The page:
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Norman Stone (1) (1941–2019)

Teoksen World War One: A Short History tekijä

Katso täsmennyssivulta muut tekijät, joiden nimi on Norman Stone.

15+ teosta 1,199 jäsentä 24 arvostelua

Tietoja tekijästä

Norman Stone is currently Professor of International Relations at Bilkent University, Ankara, Turkey, where he is Director of the Turkish-Russian Institute.

Tekijän teokset

Associated Works

A Short History of the World (1922) — Johdanto, eräät painokset842 kappaletta
The Times Atlas of World History (1978) — Toimittaja, eräät painokset809 kappaletta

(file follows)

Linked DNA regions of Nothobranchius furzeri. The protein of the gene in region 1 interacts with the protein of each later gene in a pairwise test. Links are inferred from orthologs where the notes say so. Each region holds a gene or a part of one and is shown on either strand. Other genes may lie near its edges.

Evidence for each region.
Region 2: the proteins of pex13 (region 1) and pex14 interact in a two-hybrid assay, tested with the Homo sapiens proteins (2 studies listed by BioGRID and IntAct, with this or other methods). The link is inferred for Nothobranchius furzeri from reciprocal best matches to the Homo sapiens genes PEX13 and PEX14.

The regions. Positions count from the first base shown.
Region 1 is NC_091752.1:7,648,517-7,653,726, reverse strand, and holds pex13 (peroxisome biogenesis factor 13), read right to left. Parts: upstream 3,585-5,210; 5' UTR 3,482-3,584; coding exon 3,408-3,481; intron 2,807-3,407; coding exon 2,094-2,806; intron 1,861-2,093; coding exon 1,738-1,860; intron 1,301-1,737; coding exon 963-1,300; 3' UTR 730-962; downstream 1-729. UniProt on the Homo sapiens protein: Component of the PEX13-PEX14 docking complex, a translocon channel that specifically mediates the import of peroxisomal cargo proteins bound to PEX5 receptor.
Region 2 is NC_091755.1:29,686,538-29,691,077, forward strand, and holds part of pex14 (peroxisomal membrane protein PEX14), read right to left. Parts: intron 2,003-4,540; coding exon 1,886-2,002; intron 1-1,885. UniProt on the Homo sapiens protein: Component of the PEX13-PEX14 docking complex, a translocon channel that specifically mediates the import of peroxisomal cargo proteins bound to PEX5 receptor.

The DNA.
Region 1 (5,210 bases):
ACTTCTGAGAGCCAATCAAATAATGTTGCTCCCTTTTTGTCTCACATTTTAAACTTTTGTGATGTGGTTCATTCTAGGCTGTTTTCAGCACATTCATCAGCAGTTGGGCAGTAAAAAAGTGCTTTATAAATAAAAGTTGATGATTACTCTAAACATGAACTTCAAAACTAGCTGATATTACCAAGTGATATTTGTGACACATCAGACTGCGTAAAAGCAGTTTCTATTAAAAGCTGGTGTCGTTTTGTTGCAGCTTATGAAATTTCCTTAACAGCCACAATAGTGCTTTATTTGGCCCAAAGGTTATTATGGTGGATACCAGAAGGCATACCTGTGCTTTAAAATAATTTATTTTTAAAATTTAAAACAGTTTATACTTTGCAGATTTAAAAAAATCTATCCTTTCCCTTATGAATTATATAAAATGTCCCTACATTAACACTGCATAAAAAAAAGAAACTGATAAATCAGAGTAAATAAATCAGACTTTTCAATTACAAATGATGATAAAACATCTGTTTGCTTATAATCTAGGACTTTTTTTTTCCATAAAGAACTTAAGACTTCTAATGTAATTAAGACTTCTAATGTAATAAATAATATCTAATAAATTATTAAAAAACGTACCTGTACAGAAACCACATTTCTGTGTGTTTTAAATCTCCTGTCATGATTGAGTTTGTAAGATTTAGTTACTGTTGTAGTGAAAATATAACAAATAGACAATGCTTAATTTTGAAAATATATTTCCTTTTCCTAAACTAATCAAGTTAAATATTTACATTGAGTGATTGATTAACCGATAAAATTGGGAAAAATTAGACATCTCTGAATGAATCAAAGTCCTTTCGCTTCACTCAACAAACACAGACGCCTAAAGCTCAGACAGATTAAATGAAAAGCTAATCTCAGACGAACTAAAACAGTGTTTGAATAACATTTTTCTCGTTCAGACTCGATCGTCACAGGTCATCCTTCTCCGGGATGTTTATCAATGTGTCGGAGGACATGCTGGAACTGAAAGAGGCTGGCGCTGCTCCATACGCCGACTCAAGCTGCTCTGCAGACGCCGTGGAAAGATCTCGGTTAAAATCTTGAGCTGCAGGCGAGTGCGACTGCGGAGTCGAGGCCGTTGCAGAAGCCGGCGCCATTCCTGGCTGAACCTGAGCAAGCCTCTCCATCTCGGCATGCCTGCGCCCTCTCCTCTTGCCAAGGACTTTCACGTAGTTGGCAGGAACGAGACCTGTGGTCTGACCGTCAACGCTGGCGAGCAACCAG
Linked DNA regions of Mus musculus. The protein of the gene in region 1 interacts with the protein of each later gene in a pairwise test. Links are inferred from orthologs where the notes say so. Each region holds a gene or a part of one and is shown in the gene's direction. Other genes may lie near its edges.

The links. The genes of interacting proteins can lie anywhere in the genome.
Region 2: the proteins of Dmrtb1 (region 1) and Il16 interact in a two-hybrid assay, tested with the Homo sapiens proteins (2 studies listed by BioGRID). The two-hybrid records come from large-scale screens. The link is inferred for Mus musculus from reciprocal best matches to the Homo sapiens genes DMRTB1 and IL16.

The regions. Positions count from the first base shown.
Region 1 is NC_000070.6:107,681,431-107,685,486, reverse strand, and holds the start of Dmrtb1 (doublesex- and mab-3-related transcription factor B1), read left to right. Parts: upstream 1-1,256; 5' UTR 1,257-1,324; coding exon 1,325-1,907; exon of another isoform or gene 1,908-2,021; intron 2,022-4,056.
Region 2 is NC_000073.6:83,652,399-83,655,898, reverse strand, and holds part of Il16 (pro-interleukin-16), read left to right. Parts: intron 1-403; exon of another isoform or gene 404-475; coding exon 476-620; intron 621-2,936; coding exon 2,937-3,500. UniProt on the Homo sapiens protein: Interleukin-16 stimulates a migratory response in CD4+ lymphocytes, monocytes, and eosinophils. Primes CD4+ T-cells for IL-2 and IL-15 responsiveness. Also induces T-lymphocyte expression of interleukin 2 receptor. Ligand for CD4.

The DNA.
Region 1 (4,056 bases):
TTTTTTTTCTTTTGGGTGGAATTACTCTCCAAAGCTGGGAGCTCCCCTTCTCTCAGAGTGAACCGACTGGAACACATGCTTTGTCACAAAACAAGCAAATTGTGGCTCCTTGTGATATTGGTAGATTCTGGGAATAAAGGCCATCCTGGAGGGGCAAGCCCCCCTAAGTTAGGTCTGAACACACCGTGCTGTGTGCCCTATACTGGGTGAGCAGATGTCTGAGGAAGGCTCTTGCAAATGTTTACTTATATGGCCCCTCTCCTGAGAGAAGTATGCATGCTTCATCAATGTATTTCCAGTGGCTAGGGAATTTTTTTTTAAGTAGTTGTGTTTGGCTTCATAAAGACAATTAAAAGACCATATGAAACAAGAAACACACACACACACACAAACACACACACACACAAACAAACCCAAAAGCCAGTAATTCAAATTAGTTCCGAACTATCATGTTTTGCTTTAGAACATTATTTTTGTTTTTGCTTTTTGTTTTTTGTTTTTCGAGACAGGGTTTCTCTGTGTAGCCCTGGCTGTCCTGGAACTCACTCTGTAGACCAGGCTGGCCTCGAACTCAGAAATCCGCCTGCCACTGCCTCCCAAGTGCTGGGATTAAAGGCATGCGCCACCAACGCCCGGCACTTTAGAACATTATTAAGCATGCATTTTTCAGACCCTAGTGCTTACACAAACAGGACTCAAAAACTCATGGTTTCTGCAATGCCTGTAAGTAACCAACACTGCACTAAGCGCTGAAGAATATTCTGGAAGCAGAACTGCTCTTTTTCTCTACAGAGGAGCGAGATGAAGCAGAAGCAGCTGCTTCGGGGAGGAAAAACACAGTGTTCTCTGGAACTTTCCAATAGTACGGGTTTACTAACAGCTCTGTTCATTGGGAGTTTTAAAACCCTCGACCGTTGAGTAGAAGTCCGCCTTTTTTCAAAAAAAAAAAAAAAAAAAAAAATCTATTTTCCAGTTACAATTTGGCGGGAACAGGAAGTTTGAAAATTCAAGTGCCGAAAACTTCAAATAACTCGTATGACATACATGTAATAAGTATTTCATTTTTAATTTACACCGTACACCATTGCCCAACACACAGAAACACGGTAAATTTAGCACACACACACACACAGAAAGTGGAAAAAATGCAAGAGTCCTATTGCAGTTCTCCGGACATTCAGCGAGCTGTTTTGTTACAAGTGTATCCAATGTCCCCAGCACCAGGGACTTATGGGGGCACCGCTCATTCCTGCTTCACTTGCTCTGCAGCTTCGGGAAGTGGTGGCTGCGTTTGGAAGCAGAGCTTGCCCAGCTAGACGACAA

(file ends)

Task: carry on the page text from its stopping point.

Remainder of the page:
The Ottoman Centuries (1977) — Johdanto, eräät painokset658 kappaletta
The Wordsworth Dictionary of British History (1970) — Esipuhe, eräät painokset243 kappaletta
The Ottoman Empire [Folio Society] (2003) — Johdanto — 150 kappaletta
Atlas of the British Empire (1989) — Esipuhe — 70 kappaletta

Merkitty avainsanalla




A very brisk, but interesting overview of the First World War. Attention is balanced between politics, strategy and tactics, giving a broad picture of all fronts of the war. Concentrates on the major parts of the war, and does justice to all sides. (British and American romances of Lawrence and Hemingway get no more than a name-drop)
Merkitty asiattomaksi
poirotketchup | 9 muuta kirja-arvostelua | Mar 18, 2021 |
Disconnected, opinionated drivel for the most part, with a handful of humourous anecdotes stretched thinly between pointless, derivative chapters. I should have given up early, but toiled on for 500+ pages before tossing it.
Merkitty asiattomaksi
threegirldad | 4 muuta kirja-arvostelua | Oct 22, 2019 |